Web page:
Day 2 – 19 January 2018


The audience was abuzz with excitement on the morning of the second day of KPFF 2018 for the premiere of the documentary The Running Hawker directed by Abhijnan Sarkar and Chandan Biswas. The film, shot over a period of three years, follows the lives of running hawkers on the trains of South Bengal in India. These hawkers belong to that overwhelming majority of India’s working population who are frequently described as ‘informal’. After a brief introduction by Subhashish Goon, Theatre of the Earth directed by Oinam Doren was screened. The first thing that captivates the audience is the rhythm and poise of the performance that encapsulates every dramatic moment of the play. In the context of the battered political reality of the Northeast in general and of Manipur in particular it becomes not only as one of the most significant and powerful critiques but also an extended metaphor of the internecine political violence. The audience got a sense of many aspects of Kanhailal’s work through this brilliant documentary.

After a short discussion led Dwaipayan Banerjee we moved onto the second session for the day with the premiere of La Mana (Not Allowed) directed by Tarun Bhartiya. The phrase is used as the title to start discussions on the much-debated topic, the existential crisis of the hill tribe. The film starts with a common man’s observation, ‘Our people are just a pinch of the population of the entire nation. So within no time we’ll disappear. Like the birds and animals.’
Will Khasis, like many other tribes in India, become extinct? The documentary show dimly lit lanes in Khasi colonies, working class youths, delves into facts and history and takes a peek at personal life in order to find answers to his questions. The discussion after the screening was led by Trina Banerjee. This was followed by Timeline Bhangar directed by the collective People’s Media. The documentary covers all the sequence of events that led to the peasant uprising. It stands out in bringing forth the voice of the common people residing in Bhangar whose lives still peddle between the fallacious government promises and the daily atrocities perpetrated by the political class. Continuing with this narrative, was the screening of Hei Samalo directed by Mitali Biswas which showed the heart of the ongoing struggle at Bhangar. The title is derived from a beautiful Bengali song. It poignantly started with a child’s narrative about how their daily life has come to a brutal halt because of the violence. It echoed the growing collective sentiment of justice delayed is justice denied and how the peasant movement is being kept alive through comrades, students and activists from all walks. It was truly a documentary dedicated to the democratic right of people and their undying spirit raising the inevitable question, wherein lies man’s true development?

The third session featuring the new documentary A Song for Everyone directed by Rongili Biswas was then screened. It shed light on Hemango Biswas, Bhupen Hazarika, Assam IPTA and the 1960 Peace Mission against linguistic riots in Assam. Could culture make things better? Acclaimed artistes Hemango Biswas and Bhupen Hazarika led a team of artistes that travelled across Assam, advocating peace in their performances. It was the first, and perhaps only, instance of a cultural intervention putting an end to widespread unrest. Rongili Biswas believes her project assumes special importance in today’s politically fraught time and it is high time we reexamine how powerful culture can be as a form of resistance. The documentary was marked by great adventure, artistic discoveries, and humane revelations.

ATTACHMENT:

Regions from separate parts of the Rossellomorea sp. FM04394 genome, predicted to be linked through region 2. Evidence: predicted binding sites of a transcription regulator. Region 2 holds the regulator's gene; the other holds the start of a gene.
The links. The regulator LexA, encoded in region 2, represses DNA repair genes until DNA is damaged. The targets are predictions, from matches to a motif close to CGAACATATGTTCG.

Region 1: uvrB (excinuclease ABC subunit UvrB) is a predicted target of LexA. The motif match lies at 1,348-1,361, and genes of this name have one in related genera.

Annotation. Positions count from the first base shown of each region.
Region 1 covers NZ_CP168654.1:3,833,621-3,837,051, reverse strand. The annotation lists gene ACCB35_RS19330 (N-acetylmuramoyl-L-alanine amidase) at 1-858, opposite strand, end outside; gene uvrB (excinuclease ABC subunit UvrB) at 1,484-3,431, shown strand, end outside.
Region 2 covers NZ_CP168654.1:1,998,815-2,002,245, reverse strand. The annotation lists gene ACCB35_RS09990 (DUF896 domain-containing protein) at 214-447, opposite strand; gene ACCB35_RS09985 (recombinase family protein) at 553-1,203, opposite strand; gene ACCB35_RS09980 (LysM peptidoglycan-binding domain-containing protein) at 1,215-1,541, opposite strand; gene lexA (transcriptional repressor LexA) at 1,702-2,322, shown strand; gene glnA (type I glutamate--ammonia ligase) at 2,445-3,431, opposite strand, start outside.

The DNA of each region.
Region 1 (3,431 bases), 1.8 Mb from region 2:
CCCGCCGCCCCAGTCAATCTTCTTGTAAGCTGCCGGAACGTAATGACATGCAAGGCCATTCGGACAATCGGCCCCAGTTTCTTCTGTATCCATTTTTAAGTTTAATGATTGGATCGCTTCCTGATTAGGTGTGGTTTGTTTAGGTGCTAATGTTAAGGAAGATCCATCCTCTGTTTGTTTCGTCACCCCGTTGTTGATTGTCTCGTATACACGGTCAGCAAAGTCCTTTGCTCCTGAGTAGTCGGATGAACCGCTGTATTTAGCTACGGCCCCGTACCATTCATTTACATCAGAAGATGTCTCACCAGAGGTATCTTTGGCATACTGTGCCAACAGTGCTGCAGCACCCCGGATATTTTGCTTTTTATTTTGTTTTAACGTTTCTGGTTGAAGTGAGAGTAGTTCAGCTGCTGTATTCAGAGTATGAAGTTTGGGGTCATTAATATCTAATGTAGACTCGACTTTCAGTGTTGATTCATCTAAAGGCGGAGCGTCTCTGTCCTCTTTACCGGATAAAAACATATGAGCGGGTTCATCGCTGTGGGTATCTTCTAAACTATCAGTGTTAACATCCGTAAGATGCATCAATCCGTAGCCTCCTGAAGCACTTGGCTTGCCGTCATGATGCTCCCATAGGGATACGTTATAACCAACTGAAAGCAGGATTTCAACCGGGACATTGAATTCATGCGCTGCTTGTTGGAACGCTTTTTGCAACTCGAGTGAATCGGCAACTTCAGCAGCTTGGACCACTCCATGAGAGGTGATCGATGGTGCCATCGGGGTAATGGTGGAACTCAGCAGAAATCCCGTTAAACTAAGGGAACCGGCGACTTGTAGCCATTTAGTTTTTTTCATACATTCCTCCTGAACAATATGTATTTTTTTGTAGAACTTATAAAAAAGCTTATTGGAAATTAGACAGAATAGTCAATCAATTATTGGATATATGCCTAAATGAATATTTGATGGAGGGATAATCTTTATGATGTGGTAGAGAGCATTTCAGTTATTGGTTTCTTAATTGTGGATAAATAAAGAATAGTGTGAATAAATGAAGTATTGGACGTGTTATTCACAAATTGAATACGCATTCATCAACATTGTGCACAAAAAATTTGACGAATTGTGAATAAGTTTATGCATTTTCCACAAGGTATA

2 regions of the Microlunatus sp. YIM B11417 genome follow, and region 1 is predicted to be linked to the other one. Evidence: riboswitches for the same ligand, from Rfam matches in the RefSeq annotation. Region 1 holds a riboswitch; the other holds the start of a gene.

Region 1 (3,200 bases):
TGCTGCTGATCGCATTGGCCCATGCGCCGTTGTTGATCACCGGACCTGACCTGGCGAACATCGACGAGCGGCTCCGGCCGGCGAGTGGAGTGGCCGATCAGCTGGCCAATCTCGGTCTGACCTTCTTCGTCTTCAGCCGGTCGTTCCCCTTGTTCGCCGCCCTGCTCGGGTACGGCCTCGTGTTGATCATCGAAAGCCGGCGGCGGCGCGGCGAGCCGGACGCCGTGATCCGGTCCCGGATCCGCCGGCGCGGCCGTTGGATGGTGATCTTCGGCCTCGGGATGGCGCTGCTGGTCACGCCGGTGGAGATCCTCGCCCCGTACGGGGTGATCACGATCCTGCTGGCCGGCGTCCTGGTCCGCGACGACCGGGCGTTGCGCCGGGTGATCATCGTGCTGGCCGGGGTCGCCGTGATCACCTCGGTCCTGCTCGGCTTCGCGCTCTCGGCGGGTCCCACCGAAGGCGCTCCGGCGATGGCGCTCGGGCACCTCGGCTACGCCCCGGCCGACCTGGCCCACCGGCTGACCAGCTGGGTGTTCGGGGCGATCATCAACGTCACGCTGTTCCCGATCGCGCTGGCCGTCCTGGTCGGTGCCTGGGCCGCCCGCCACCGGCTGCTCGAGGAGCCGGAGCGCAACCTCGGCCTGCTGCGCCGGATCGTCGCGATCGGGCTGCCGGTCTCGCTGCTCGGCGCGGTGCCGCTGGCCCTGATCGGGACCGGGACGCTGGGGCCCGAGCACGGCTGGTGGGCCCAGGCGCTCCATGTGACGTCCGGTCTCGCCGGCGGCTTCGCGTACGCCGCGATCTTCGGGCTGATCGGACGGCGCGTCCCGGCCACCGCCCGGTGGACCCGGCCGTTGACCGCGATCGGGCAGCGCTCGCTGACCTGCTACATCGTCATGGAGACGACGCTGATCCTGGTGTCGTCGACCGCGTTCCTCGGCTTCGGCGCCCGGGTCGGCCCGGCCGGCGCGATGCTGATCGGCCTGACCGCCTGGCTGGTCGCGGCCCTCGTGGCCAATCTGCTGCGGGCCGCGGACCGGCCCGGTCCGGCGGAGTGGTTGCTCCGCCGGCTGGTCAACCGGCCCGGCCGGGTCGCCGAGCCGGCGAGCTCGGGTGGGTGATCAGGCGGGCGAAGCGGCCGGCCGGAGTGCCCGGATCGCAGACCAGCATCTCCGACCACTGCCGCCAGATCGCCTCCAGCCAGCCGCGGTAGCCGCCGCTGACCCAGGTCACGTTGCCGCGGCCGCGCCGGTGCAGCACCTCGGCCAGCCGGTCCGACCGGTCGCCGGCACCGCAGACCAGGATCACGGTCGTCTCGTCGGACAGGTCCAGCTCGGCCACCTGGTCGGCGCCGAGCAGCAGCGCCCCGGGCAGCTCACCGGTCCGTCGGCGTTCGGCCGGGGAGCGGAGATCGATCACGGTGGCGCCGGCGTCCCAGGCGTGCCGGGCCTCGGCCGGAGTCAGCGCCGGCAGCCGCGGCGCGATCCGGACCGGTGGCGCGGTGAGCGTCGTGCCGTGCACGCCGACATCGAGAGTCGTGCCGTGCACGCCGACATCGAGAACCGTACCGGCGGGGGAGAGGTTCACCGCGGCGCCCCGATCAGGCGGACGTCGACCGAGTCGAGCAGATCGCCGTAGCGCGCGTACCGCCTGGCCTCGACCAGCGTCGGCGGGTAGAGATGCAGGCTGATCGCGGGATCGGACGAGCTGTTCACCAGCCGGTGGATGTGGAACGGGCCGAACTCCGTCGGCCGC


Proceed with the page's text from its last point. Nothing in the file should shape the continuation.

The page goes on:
‘Living in Hindu Rashtra’, the keynote delivered by Professor Tanika Sarkar set the tone for the evening. What is it like living in a time where one news item is more horrific than the other? When our senses have become inured to the violence and atrocities largely perpetrated by one group, the majority, against the minority? Who is responsible for the creation of the new normal? Prejudice against the ‘other’ is no new phenomenon and Prof. Sarkar took the audience back to the past and the beginnings of the Hindutva ideology, quoting Veer Savarkar in many cases. Savarkar had equated being Indian with being Hindu and had defined the ‘Hindu identity’, taking away any scope for a moderate way of thinking. It is this rabid ideology that gave form to the RSS and other right wing groups and it is this way of thinking that is leading to cases like that of Hadiya, a young woman from Kerala who was forcibly taken away from her husband, a Muslim. Or that of Afrazul, a migrant Muslim worker who was hacked to death, simply on account of his religion. Where does this stop? What is it we are teaching our children? How has popular memory taken such an important place in our lives? Once popular memory begins to take the place of actual history, replacing facts with a certain ‘mob’ memory, that is when we are in grave danger of actually rewriting history—to suit the purposes of a very dangerous right wing ideology.


The final session for the day—Looking Back—was the screening of The Men in the Tree directed by Lalit Vachani. It is the sequel to The Boy in the Branch. Eight years after The Boy in the Branch Vachani returned to Nagpur to meet the characters, foot soldiers of the RSS, from his earlier film. At one level, this is a film about memory. It is a documentary in the form of a personal revisit where a filmmaker returns to the issues, the locations and the subjects of an earlier film. It also covers individuals, the stories and the myths, the buildings and the branches that enable the growth of the RSS and its Hindutva ideology. The crucial question obviously is how much of this indoctrination survives in the boys as they grow older. The film ended with huge applause from the audience.


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